Change doesn’t come easily. Indeed, research often cited by McKinsey & Company – and countless other groups – suggests that organisations’ change programmes fail to meet their objectives 70% of the time. It’s a significant number, but does it hold up to scrutiny when looking specifically at workplace change projects? This question was the basis for Leesman’s latest report – ‘The Workplace Experience Revolution Part 2: Do new workplaces work’.
Part one of the series, published in 2018, revealed the factors that are the strongest drivers of outstanding workplace experience. This latest study takes that investigation further by exploring the challenges organisations face when it comes to delivering employee experience in new workplaces.
Leesman, the world’s leading assessor of employee workplace experience, has collected 600,000+ responses from more than 4,000 workplaces worldwide. By diving into our expansive data bank, the Leesman Index, we were able to analyse 346 spaces that were measured in the post‐occupancy phase after a workplace relocation or refurbishment.
There is good and bad news for the workplace design community. The good news is that the 70% failure figure does not carry over. Our research found that 41% of new workplaces deliver an exceptional employee experience, scoring a Leesman Index average (Lmi) of 70 or above (out of
The bad news is that this isn’t exactly something to write home about. Our data suggests that a further 40% are not maximising their full potential, achieving an Lmi of 60‐60.9, and 19% are outright failing, recording below 60.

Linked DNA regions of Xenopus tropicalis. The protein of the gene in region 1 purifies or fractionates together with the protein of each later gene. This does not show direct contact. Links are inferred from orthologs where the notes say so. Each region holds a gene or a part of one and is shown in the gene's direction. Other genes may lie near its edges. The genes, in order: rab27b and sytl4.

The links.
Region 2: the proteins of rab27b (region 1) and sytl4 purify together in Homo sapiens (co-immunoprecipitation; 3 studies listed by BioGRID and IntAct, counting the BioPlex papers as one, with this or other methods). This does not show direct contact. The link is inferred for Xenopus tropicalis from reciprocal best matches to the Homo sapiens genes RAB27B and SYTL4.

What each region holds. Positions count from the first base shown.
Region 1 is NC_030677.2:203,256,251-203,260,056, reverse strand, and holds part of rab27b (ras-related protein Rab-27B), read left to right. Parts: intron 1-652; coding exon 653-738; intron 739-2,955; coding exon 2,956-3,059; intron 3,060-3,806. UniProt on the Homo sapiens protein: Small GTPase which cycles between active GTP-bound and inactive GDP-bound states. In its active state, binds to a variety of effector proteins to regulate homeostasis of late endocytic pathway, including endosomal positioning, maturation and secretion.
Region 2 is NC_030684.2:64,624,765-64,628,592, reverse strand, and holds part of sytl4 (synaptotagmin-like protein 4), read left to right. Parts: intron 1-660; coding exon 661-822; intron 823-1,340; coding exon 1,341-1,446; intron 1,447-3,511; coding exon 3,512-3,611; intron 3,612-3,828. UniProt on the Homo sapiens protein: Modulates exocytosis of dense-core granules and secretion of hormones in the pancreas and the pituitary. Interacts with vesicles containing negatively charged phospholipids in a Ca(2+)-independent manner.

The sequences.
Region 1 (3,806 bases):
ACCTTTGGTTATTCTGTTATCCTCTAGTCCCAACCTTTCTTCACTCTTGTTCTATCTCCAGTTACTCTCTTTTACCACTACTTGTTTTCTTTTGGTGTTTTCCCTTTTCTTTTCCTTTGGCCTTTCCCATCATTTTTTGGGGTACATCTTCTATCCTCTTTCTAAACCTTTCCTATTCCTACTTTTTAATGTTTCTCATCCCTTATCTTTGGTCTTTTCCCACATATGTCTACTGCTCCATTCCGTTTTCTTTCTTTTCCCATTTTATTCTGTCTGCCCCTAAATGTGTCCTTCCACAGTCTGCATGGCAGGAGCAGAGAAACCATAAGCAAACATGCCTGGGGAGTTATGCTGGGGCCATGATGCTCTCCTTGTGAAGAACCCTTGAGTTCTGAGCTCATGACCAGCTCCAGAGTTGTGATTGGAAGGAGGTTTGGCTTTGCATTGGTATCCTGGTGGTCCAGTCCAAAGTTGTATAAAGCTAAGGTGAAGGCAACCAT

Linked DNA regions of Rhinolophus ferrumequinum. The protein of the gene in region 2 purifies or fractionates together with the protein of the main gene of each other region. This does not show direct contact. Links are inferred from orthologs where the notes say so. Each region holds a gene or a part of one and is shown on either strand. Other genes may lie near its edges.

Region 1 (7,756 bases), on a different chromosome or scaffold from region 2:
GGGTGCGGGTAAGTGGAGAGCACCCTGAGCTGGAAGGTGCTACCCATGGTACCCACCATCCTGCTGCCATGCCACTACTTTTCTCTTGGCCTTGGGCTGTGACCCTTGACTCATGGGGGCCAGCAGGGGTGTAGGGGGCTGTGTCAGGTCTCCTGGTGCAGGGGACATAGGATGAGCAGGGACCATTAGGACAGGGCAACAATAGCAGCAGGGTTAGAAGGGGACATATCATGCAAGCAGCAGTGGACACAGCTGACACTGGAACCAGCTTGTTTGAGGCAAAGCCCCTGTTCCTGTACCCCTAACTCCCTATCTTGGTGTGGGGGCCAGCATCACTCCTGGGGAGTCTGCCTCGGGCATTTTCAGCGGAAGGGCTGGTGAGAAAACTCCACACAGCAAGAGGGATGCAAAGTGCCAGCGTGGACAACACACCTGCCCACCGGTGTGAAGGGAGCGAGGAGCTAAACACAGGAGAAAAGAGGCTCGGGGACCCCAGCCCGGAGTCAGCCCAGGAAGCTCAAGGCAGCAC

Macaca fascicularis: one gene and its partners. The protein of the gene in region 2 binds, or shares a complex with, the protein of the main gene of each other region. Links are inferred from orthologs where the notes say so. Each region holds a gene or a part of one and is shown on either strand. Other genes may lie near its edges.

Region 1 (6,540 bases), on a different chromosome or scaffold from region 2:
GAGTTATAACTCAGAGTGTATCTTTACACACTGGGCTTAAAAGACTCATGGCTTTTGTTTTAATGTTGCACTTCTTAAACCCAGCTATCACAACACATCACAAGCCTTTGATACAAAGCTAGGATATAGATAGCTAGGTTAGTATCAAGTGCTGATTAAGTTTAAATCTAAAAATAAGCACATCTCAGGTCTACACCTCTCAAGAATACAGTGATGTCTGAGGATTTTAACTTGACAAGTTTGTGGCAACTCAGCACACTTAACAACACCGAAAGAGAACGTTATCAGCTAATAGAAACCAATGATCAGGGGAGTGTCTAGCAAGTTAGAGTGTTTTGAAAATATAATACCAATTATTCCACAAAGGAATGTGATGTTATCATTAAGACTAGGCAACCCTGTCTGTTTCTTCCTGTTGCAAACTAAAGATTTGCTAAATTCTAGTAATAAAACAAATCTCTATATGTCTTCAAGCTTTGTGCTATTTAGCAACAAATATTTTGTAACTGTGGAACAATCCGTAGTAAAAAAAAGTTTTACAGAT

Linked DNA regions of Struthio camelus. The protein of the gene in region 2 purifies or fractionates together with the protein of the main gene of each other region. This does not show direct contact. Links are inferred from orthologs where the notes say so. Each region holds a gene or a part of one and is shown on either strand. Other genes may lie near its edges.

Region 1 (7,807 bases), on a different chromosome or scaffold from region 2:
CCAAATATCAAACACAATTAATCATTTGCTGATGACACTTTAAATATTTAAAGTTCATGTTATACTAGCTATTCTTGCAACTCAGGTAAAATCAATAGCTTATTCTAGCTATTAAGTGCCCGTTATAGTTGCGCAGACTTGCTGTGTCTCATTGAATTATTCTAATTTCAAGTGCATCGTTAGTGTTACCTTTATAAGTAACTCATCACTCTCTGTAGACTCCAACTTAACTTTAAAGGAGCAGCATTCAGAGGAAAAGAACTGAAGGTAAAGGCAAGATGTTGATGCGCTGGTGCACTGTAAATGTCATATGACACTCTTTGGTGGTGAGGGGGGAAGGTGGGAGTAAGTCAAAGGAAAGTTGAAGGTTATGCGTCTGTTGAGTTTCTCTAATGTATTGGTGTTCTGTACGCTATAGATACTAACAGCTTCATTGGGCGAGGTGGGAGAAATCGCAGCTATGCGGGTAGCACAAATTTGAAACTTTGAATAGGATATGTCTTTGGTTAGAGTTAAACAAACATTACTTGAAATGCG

So, where are new workplaces succeeding and where are they failing? The data suggests that workplace change projects generally succeed in bringing people together. The vast majority of respondents in these spaces reported support with ‘planned meetings’ (87% on average), ‘informal social interaction’ (84.4%), and satisfaction with ‘accessibility to colleagues’ (72.3%).
However, new workplaces appear to fall short when it comes to supporting lone working. On average, only 59% of employees in the new workplaces were satisfied with ‘private conversations’, for example, while on average just 33.4% of respondents reported satisfaction with ‘noise levels’.
It’s a pretty damning statistic – and one that betrays the reason so many change management initiatives fail. Designs that boost collaboration might be all the rage, but they should never come at the expense of other critical elements of work. Certainly not without proper inquiry.
Peggie Rothe, development director at Leesman, questions if change in the office really is for the better